Portuguese Cuisine: Grilled Sardines (Sardinhas Assadas)

Preparing fish is one of the Portuguese fine arts. With approximately half of the Portuguese border lying next to the Atlantic Ocean, this should not come as a surprise. Sardines are plentiful along the coast, and fortunately they do not put them in tins; they grill them.

Every summer pretty well every region of Portugal has its own sardine festival. Vendors set up their grills along the streets and cook the freshly caught fish. People buy and enjoy them.

It’s an easy recipe:

Season freshly caught sardines with salt, lemon juice and cilantro on the outside and the inside. Carefully place the fish on a very hot grill. Turn when the first side is a golden brown. When well cooked, place the grilled sardines on a platter and cover it with a “sauce.” Take two peeled and chopped tomatoes, three tablespoons of olive oil, crushed raw cloves of garlic to taste, thin slices of onion to taste, salt and pepper and the juice of a half of lemon. Sauté the onion and garlic then add to the other ingredients and mix lightly. Serve with grilled potatoes sprinkled with olive oil.

Grilled Sardines
Grilled Sardines

Do you like sardines or other fish?


8 thoughts on “Portuguese Cuisine: Grilled Sardines (Sardinhas Assadas)

  1. Fresh grilled Sardine….
    If it lives in the ocean, I will happily devour it. I love seafood, not only my favorite Carolina Calabash Style, but all seafood, and the amazing array of ways to prepare it.
    If it lives in fresh water, I will also happily devour it…with the single exception of catfish. I did not get the catfish gene. I not only can’t eat it, I can’t anything fried in the same oil.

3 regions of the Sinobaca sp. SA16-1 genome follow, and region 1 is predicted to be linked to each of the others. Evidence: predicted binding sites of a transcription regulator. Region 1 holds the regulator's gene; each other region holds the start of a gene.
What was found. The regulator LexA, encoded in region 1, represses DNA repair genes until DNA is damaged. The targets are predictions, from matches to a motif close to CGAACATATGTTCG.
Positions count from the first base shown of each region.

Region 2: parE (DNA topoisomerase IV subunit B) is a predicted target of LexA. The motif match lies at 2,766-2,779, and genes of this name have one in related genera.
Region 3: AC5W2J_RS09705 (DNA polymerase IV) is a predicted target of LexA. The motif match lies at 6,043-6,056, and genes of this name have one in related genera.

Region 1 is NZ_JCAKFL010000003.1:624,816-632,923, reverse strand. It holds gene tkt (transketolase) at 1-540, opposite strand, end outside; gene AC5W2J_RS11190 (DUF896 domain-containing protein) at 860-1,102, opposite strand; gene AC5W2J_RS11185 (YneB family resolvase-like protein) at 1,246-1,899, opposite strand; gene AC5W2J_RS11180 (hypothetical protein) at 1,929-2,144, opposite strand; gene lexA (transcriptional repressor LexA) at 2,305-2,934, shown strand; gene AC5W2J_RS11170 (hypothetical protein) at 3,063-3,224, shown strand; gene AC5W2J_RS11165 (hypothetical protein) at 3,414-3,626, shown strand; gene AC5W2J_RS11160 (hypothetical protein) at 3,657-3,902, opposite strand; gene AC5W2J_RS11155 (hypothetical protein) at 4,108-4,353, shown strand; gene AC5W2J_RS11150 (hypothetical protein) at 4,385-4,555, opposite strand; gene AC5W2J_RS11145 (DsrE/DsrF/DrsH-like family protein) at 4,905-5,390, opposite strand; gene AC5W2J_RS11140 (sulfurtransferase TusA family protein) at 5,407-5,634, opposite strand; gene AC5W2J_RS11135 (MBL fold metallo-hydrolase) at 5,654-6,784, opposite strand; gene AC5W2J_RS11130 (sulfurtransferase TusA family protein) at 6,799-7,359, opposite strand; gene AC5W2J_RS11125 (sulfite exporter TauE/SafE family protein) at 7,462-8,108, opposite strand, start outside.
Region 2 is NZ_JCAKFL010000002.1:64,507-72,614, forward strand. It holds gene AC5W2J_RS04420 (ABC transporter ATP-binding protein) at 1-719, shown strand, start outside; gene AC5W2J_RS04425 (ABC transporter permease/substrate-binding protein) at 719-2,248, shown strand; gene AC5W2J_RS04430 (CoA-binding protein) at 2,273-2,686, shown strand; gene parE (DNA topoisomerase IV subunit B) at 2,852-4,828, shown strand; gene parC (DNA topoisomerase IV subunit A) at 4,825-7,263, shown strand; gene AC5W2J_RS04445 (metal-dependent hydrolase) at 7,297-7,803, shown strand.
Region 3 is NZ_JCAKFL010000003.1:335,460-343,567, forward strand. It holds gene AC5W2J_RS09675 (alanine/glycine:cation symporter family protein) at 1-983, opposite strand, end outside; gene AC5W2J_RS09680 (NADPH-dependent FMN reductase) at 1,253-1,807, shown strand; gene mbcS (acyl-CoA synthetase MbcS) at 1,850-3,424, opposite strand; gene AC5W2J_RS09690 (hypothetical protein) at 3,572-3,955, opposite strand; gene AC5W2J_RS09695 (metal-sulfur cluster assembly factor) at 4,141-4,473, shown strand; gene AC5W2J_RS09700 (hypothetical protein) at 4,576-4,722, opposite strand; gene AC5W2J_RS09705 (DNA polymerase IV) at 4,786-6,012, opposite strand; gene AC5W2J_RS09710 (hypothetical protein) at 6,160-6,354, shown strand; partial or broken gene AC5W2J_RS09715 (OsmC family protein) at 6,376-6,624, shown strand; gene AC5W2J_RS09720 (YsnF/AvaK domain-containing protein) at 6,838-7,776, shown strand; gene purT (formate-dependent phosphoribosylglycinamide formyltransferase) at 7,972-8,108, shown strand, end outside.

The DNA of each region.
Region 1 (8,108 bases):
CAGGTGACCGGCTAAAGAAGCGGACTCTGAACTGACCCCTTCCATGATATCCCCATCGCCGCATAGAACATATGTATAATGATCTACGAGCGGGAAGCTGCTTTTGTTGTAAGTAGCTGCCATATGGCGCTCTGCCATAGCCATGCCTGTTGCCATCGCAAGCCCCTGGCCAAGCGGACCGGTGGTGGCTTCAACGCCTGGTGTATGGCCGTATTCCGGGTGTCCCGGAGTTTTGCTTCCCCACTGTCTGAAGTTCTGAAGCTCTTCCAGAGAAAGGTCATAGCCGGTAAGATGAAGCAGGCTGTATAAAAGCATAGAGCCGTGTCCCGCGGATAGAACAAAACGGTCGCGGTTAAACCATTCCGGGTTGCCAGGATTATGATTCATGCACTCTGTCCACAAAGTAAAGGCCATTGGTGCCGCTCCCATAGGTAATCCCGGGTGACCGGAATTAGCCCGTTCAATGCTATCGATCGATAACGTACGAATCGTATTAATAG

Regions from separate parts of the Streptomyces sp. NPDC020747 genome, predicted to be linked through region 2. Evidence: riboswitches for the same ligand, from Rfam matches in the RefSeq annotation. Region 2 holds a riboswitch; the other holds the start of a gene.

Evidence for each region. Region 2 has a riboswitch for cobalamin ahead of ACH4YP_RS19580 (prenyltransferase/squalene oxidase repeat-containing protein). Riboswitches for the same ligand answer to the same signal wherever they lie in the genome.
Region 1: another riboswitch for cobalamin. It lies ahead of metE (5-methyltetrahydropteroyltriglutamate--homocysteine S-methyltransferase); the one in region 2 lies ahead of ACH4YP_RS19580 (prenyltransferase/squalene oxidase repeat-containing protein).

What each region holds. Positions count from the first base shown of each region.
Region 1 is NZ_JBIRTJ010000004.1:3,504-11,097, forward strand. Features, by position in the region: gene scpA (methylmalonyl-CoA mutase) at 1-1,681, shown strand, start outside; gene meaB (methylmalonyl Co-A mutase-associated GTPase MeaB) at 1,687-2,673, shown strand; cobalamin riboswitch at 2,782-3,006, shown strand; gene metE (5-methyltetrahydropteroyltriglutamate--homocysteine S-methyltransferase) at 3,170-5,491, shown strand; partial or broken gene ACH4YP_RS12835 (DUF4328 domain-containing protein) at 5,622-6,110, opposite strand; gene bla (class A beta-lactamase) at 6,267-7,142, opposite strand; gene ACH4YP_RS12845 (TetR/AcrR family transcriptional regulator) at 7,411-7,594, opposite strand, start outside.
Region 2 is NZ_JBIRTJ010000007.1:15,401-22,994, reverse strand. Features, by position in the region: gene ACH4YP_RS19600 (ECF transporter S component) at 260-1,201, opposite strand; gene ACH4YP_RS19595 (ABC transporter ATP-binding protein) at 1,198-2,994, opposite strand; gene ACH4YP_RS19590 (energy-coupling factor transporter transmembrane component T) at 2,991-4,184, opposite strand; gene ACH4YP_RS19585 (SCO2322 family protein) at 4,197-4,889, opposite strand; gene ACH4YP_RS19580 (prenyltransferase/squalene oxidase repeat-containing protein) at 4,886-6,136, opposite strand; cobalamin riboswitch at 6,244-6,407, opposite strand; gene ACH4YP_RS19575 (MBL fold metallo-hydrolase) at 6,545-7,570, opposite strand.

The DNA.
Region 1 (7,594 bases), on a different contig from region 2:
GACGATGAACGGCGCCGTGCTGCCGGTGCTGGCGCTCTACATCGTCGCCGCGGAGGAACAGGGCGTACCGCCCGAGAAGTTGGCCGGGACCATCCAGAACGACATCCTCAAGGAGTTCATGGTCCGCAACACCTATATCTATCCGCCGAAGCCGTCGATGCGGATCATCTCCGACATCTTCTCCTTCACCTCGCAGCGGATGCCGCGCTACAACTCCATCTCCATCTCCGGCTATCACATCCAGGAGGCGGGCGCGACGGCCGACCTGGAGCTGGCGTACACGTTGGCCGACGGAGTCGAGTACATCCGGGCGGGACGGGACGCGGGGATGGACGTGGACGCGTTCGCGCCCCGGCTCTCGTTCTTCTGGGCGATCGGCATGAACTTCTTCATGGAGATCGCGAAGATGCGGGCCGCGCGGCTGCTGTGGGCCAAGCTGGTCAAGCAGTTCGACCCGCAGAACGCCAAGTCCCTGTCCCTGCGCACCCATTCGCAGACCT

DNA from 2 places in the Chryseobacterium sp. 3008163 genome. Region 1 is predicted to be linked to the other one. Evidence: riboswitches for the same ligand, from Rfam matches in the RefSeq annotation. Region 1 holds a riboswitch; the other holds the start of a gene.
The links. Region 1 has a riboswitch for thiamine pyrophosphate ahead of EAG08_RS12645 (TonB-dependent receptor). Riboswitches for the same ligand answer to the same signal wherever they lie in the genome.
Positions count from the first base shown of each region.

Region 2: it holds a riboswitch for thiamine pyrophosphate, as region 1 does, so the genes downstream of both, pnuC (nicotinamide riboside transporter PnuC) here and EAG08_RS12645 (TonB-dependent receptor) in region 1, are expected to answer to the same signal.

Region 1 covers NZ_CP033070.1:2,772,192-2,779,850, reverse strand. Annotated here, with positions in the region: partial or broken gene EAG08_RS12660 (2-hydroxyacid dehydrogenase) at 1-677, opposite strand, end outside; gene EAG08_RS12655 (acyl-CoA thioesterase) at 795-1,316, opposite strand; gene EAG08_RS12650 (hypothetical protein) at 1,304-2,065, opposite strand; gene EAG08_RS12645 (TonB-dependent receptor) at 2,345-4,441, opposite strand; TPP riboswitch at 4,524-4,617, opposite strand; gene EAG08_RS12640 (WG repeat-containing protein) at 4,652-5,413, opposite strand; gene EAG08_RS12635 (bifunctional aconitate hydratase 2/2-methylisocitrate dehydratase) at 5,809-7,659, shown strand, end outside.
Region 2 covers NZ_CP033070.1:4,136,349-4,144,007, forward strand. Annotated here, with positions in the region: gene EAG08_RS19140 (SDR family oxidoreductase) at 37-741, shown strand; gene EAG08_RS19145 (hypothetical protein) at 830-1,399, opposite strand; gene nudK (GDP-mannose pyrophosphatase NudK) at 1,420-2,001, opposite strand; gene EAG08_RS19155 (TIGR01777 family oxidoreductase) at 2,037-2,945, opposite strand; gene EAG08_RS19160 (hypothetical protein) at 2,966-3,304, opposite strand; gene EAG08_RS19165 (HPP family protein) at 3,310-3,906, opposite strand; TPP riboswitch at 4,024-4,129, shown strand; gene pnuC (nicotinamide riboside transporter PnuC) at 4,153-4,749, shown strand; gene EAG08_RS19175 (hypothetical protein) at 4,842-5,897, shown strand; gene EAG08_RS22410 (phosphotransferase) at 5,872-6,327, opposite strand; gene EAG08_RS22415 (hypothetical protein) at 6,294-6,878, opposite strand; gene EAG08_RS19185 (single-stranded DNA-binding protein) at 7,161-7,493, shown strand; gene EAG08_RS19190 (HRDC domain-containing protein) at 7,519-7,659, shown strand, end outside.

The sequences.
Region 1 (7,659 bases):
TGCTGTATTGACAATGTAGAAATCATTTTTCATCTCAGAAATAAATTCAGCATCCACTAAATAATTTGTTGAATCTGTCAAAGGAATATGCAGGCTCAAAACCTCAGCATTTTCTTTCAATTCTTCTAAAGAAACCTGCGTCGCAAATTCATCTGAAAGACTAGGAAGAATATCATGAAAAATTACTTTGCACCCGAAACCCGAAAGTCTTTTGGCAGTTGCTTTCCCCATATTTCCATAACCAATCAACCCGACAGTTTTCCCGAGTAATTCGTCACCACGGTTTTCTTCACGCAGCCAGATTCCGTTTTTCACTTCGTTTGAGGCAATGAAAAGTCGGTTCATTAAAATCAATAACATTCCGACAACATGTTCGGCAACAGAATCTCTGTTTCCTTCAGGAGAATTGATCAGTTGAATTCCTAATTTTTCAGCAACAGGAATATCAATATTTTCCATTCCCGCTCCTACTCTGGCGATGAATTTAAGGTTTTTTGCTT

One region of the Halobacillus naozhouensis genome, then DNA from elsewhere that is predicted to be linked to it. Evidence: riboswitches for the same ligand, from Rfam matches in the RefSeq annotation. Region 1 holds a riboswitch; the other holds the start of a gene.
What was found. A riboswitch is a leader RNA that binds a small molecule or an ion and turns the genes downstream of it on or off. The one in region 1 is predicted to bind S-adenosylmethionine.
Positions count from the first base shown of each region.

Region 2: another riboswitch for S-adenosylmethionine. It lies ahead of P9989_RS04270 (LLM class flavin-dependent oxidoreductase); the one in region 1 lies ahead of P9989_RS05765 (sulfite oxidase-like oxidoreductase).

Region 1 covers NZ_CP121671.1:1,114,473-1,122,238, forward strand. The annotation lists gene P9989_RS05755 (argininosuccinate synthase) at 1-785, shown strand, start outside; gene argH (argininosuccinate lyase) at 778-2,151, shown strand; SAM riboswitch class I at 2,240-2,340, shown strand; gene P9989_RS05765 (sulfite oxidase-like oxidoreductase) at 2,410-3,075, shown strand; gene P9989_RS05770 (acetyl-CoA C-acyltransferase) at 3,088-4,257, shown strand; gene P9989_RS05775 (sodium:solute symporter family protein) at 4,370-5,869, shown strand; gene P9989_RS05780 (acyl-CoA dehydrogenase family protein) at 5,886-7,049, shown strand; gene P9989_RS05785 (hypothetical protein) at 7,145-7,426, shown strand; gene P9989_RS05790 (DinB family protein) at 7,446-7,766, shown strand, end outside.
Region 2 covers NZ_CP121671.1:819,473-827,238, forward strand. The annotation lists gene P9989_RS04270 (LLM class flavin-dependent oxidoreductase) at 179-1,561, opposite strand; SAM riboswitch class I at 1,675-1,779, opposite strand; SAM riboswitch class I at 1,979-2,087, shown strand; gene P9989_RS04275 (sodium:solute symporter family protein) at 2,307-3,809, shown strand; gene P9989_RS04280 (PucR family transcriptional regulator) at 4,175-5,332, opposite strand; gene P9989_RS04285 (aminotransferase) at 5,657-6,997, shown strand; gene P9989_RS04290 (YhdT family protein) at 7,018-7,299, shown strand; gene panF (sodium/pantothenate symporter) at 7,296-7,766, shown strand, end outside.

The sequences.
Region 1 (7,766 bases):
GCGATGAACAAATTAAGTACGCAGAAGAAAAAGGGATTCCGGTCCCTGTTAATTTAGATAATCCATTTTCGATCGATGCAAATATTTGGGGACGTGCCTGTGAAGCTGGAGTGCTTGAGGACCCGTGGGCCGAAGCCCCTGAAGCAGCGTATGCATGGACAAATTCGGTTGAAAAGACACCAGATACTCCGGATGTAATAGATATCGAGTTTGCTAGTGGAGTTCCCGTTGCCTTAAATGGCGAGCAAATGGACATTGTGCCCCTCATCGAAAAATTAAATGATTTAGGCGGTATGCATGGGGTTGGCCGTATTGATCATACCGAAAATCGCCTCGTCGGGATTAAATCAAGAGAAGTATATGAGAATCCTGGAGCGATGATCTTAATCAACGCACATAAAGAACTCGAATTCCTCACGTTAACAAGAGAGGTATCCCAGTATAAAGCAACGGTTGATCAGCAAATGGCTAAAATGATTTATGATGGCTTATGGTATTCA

1. Likewise. The interesting thing about eating fish in Portugal (and probably in Europe in general) is that the fish eye you from the platter, and they are seldom filleted.


  2. Is the head-on unfilleted thing not a mere artifact of size? I’ve eaten fresh grilled sardines on the coast of South Africa, and they are indeed delicious – very rich, need the tomato contrast. Sadly it is one of species I haven’t found available to easily catch here (I now live on a small island off South East Australia) and while we’ve found a suitable alterative to whitebait, and there are anchovy (which I also haven’t yet worked out how to catch – too deep for my little boat) Sardines… no. Did you ever eat red mullet (aka goatfish) there?


    1. I am uncertain what you mean being a mere artifact of size. Every kind of fish I ate in Portugal was served intact. That is, they were cooked and were looking at you when they got to the table. I never ate red mullet, but we had a lot of grouper. Thanks for stopping by. Nice hearing from you.


      1. Sorry I probably should have explained better (I’m a former Ichthyologist and an enthusiastic cook, and I assume everyone knows everything I do.) The reason for filleting fish isn’t, as most people assume, to get rid of the bones :-), well, not only that! It is that fish protein overcooks very easily – so if you have a fish which is very broad or very uneven thickness it is necessary to either steak it or fillet it, or the outside will be overcooked or burned and the inside still half raw. This becomes a cultural habit too, because recipes fit it, and bones are not popular. The size of fish available – by the fishing methods available at that time – when these habits are being set could thus dictate how it is done. Whole fish is less wasteful too, so if food was hard to come by, that could have an effect.


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